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New shipping rules expected to impact Canadian oilsands industry in 2020

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A new wave of cold water is about to hit Canada’s much-buffeted oilsands industry but whether it will be a perfect storm or a tempest in a teapot is yet to be seen.

Tighter pollution rules by the International Maritime Organization are set to take effect Jan. 1. The new guidelines, dubbed IMO 2020, will limit the sulphur content of “bunker” fuel on ships to just 0.5 per cent, down from the current 3.5 per cent.

The deadline has been in place for years, but the change is still expected to wallop prices for heavy oil containing high levels of sulphur, such as raw bitumen from the Alberta oilsands. Bitumen makes up about half of Canada’s 4.6 million barrels per day of crude oil production.

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The discount on Western Canadian Select bitumen blend crude prices versus North American benchmark West Texas Intermediate could almost double in January, said Alan Gelder, vice-president, refining, for consultancy Wood Mackenzie.

“In October, we’ve got the WTI-WCS differential at about US$16 per barrel. And we’ve got that widening out to the high-$20s in January,” he said in a recent interview from London.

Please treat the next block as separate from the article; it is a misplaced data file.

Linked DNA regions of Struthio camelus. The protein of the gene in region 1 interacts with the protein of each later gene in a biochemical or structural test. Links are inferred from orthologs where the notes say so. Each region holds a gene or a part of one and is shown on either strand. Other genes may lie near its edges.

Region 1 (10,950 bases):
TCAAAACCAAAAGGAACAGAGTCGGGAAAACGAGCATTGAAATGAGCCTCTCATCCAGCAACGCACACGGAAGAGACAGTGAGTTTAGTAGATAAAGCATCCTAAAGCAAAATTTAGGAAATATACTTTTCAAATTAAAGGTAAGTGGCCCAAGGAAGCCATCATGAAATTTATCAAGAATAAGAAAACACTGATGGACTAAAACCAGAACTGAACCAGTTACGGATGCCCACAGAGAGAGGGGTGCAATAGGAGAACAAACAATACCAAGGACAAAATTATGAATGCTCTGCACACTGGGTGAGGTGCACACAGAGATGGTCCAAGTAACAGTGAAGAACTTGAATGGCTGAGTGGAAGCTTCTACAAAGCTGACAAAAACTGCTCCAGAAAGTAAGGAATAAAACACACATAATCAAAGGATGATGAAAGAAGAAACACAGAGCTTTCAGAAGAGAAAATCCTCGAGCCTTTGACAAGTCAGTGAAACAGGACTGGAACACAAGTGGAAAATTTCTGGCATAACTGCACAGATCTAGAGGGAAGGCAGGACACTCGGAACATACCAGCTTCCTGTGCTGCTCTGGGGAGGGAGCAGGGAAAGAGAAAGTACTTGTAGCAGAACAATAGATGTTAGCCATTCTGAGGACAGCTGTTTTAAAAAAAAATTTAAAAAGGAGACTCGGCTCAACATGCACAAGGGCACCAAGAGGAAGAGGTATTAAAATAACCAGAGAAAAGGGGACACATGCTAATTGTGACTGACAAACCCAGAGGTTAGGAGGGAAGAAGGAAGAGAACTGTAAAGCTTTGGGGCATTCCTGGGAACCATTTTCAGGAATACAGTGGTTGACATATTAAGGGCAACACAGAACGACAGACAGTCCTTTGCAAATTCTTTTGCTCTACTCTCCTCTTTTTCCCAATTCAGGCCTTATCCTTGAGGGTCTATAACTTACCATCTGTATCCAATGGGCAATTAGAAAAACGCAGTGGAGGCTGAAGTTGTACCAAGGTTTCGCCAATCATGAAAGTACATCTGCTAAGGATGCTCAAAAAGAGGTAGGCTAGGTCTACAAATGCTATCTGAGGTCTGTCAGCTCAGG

He added the differential should moderate to about US$23 or $24 by the middle of 2020.

The price difference between WTI and WCS is a closely watched figure because it dictates oilsands profitability and royalties paid to the provincial government.

When the differential widened to as much as US$52 a barrel at the end of 2018, a development blamed on pipeline capacity failing to keep up with oilsands growth, the Alberta government introduced production curtailments in a successful bid to narrow the spread. The production limits have since been reduced but not cancelled.

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Analyst Phil Skolnick of Eight Capital says there was little evidence of a major jump in WCS differentials pricing for January crude oil trades that started in early December.

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The impact of the new pollution rules is being softened by disruptions in the flow of competing heavy oil from Venezuela and Mexico into the U.S., as well as new petrochemical projects in Asia that need heavy oil as feedstock, he said.

“Canada is benefiting because of Venezuela, Mexico. With that, combined with the pull from these new petrochemical plants that are consuming medium and heavy oil, it’s helping to offset the risks of IMO 2020,” said Skolnick.

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Companies that own refineries or oilsands upgraders are expected to benefit as the new standards will increase demand for refined low-sulphur fuels.

At its recent investor day, chief financial officer Dan Lyons of Calgary-based Imperial Oil Ltd. said it will offer four options for marine fuel customers at its Vancouver terminal — 3.5 per cent sulphur, 0.5 per cent, 0.1 per cent and blends made to order.